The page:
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Caprine arthritis encephalitis and caseous lymphadenitis in goats: use of bulk tank milk ELISAs for herd-level surveillance.

https://arctichealth.org/en/permalink/ahliterature266314
Source
Vet Rec. 2015 Feb 14;176(7):173
Publication Type
Article
Date
Feb-14-2015
Author
G E Nagel-Alne
P S Valle
R. Krontveit
L S Sølverød
Source
Vet Rec. 2015 Feb 14;176(7):173
Date
Feb-14-2015
Language
English
Publication Type
Article
Keywords
Animals
Arthritis-Encephalitis Virus, Caprine - isolation & purification
Corynebacterium Infections - blood - diagnosis - epidemiology - veterinary
Corynebacterium pseudotuberculosis - isolation & purification
Cost-Benefit Analysis
Enzyme-Linked Immunosorbent Assay - veterinary
Female
Goat Diseases - blood - diagnosis - epidemiology
Goats
Lentivirus Infections - blood - diagnosis - epidemiology - veterinary
Lymphadenitis - blood - diagnosis - epidemiology - veterinary
Milk - microbiology - virology
Norway - epidemiology
Population Surveillance - methods
Sensitivity and specificity
Serologic Tests - veterinary
Abstract
The objective of this study was to evaluate the diagnostic performance of two ELISA tests applied to bulk tank milk (BTM) as the first part of a two-step test scheme for the surveillance of caprine arthritis encephalitis (CAE) and caseous lymphadenitis (CLA) infections in goats. The herd-level BTM tests were assessed by comparing them to the test results of individual serological samples. The potential for refining the cut-off levels for BTM tests used as surveillance tools in a population recently cleared of infection was also investigated. Data was gathered on serum (nCAE =9702 and nCLA=13426) and corresponding BTM (nCAE=78 and nCLA=123) samples from dairy goat herds enrolled in the Norwegian disease control and eradication programme 'Healthier Goats'. The results showed that the sensitivity and specificity of the CAE ELISA BTM test with respect to detecting =2 per cent within-herd prevalence were 72.7 per cent and 86.6 per cent, respectively. For the CLA ELISA BTM the sensitivity and specificity were 41.4 per cent and 81.7 per cent, respectively, for the same goal of detection. The results suggest that BTM testing can be applied as a cost-effective first step for early detection of CAE and CLA infection.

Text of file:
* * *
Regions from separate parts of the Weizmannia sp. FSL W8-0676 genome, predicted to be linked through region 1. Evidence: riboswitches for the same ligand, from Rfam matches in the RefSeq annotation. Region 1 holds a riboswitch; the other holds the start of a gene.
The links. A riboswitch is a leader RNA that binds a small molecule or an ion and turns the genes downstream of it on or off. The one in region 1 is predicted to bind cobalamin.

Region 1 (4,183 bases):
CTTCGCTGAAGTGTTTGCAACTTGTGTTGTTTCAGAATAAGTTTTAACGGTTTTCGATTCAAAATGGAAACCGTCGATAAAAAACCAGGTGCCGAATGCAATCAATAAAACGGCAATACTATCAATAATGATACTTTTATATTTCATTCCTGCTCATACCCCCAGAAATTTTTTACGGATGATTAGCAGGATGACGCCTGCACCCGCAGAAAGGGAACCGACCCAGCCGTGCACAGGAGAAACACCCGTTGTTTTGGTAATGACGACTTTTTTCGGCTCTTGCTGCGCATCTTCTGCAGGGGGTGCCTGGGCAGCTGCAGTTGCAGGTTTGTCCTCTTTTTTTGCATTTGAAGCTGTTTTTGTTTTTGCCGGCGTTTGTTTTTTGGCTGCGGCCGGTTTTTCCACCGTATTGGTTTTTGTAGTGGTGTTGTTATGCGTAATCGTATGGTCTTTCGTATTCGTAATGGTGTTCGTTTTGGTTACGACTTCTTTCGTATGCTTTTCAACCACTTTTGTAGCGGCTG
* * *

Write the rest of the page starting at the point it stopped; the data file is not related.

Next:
PubMed ID
25344573 View in PubMed
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The Norwegian Healthier Goats program--modeling lactation curves using a multilevel cubic spline regression model.

https://arctichealth.org/en/permalink/ahliterature268566
Source
J Dairy Sci. 2014 Jul;97(7):4166-73
Publication Type
Article
Date
Jul-2014
Author
G E Nagel-Alne
R. Krontveit
J. Bohlin
P S Valle
E. Skjerve
L S Sølverød
Source
J Dairy Sci. 2014 Jul;97(7):4166-73
Date
Jul-2014
Language
English
Publication Type
Article
Keywords
Animals
Dairying - methods
Female
Goat Diseases - microbiology - prevention & control - virology
Goats
Lactation
Lentivirus Infections - prevention & control - veterinary - virology
Lymphadenitis - microbiology - prevention & control - veterinary
Milk
Models, Biological
Norway
Paratuberculosis - microbiology - prevention & control
Regression Analysis
Abstract
In 2001, the Norwegian Goat Health Service initiated the Healthier Goats program (HG), with the aim of eradicating caprine arthritis encephalitis, caseous lymphadenitis, and Johne's disease (caprine paratuberculosis) in Norwegian goat herds. The aim of the present study was to explore how control and eradication of the above-mentioned diseases by enrolling in HG affected milk yield by comparison with herds not enrolled in HG. Lactation curves were modeled using a multilevel cubic spline regression model where farm, goat, and lactation were included as random effect parameters. The data material contained 135,446 registrations of daily milk yield from 28,829 lactations in 43 herds. The multilevel cubic spline regression model was applied to 4 categories of data: enrolled early, control early, enrolled late, and control late. For enrolled herds, the early and late notations refer to the situation before and after enrolling in HG; for nonenrolled herds (controls), they refer to development over time, independent of HG. Total milk yield increased in the enrolled herds after eradication: the total milk yields in the fourth lactation were 634.2 and 873.3 kg in enrolled early and enrolled late herds, respectively, and 613.2 and 701.4 kg in the control early and control late herds, respectively. Day of peak yield differed between enrolled and control herds. The day of peak yield came on d 6 of lactation for the control early category for parities 2, 3, and 4, indicating an inability of the goats to further increase their milk yield from the initial level. For enrolled herds, on the other hand, peak yield came between d 49 and 56, indicating a gradual increase in milk yield after kidding. Our results indicate that enrollment in the HG disease eradication program improved the milk yield of dairy goats considerably, and that the multilevel cubic spline regression was a suitable model for exploring effects of disease control and eradication on milk yield.
PubMed ID
24819129 View in PubMed
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